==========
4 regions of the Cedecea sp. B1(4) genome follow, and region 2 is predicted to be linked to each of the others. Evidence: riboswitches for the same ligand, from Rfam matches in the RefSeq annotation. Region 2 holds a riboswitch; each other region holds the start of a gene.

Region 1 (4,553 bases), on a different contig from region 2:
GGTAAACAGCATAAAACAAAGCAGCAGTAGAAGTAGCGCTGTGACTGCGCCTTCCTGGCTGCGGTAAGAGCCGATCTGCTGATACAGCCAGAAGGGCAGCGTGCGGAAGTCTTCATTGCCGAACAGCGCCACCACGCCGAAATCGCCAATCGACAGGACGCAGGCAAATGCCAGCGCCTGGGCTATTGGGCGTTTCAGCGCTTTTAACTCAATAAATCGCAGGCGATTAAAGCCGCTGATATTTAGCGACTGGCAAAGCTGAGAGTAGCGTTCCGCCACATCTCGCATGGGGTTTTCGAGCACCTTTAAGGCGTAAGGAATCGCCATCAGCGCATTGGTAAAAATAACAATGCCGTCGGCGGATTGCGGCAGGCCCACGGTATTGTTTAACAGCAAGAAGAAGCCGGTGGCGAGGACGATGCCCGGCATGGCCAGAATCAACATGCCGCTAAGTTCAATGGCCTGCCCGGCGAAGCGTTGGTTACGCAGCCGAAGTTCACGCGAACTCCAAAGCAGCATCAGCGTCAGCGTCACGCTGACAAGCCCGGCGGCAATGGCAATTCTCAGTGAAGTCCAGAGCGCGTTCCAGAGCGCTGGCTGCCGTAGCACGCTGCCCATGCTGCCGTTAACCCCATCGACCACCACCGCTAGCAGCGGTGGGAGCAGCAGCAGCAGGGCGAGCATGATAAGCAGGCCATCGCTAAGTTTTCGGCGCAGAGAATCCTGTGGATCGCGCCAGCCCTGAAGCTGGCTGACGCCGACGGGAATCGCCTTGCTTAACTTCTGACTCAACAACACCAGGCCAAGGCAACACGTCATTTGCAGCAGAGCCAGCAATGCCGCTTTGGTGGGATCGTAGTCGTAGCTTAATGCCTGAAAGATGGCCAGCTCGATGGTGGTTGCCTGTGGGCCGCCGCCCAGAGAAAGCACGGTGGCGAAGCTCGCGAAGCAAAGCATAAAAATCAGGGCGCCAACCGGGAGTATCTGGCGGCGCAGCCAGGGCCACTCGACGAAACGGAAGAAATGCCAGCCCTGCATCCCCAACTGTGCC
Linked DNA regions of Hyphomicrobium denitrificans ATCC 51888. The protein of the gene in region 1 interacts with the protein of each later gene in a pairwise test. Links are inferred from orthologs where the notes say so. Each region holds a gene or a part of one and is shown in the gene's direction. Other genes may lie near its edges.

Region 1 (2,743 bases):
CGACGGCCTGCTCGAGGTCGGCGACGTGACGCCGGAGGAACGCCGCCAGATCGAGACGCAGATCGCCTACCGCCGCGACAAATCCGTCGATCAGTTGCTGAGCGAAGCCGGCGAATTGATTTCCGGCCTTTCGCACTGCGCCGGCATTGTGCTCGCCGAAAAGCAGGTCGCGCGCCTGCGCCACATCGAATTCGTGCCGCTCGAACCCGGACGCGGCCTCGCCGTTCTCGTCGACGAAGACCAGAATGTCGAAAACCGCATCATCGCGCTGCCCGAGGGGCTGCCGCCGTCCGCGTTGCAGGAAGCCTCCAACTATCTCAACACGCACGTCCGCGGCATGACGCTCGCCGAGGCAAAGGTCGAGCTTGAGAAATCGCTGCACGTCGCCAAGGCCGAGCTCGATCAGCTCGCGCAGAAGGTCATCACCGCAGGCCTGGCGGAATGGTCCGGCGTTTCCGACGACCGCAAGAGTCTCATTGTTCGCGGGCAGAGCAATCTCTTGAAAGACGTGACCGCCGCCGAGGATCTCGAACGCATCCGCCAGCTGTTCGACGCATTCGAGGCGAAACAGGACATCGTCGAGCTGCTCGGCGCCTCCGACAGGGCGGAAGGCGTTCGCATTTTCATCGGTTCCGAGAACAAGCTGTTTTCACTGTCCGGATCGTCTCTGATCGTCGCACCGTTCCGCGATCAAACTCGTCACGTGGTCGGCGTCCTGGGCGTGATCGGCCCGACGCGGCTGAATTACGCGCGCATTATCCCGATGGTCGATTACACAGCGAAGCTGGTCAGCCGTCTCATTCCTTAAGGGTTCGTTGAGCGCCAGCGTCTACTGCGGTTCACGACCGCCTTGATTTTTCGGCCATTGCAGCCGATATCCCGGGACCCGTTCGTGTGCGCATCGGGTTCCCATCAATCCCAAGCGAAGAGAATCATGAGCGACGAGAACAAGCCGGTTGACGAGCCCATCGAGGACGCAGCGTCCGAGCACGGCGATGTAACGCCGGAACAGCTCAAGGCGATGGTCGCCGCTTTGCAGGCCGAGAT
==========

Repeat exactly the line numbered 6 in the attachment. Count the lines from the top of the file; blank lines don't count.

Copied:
CGACGGCCTGCTCGAGGTCGGCGACGTGACGCCGGAGGAACGCCGCCAGATCGAGACGCAGATCGCCTACCGCCGCGACAAATCCGTCGATCAGTTGCTGAGCGAAGCCGGCGAATTGATTTCCGGCCTTTCGCACTGCGCCGGCATTGTGCTCGCCGAAAAGCAGGTCGCGCGCCTGCGCCACATCGAATTCGTGCCGCTCGAACCCGGACGCGGCCTCGCCGTTCTCGTCGACGAAGACCAGAATGTCGAAAACCGCATCATCGCGCTGCCCGAGGGGCTGCCGCCGTCCGCGTTGCAGGAAGCCTCCAACTATCTCAACACGCACGTCCGCGGCATGACGCTCGCCGAGGCAAAGGTCGAGCTTGAGAAATCGCTGCACGTCGCCAAGGCCGAGCTCGATCAGCTCGCGCAGAAGGTCATCACCGCAGGCCTGGCGGAATGGTCCGGCGTTTCCGACGACCGCAAGAGTCTCATTGTTCGCGGGCAGAGCAATCTCTTGAAAGACGTGACCGCCGCCGAGGATCTCGAACGCATCCGCCAGCTGTTCGACGCATTCGAGGCGAAACAGGACATCGTCGAGCTGCTCGGCGCCTCCGACAGGGCGGAAGGCGTTCGCATTTTCATCGGTTCCGAGAACAAGCTGTTTTCACTGTCCGGATCGTCTCTGATCGTCGCACCGTTCCGCGATCAAACTCGTCACGTGGTCGGCGTCCTGGGCGTGATCGGCCCGACGCGGCTGAATTACGCGCGCATTATCCCGATGGTCGATTACACAGCGAAGCTGGTCAGCCGTCTCATTCCTTAAGGGTTCGTTGAGCGCCAGCGTCTACTGCGGTTCACGACCGCCTTGATTTTTCGGCCATTGCAGCCGATATCCCGGGACCCGTTCGTGTGCGCATCGGGTTCCCATCAATCCCAAGCGAAGAGAATCATGAGCGACGAGAACAAGCCGGTTGACGAGCCCATCGAGGACGCAGCGTCCGAGCACGGCGATGTAACGCCGGAACAGCTCAAGGCGATGGTCGCCGCTTTGCAGGCCGAGAT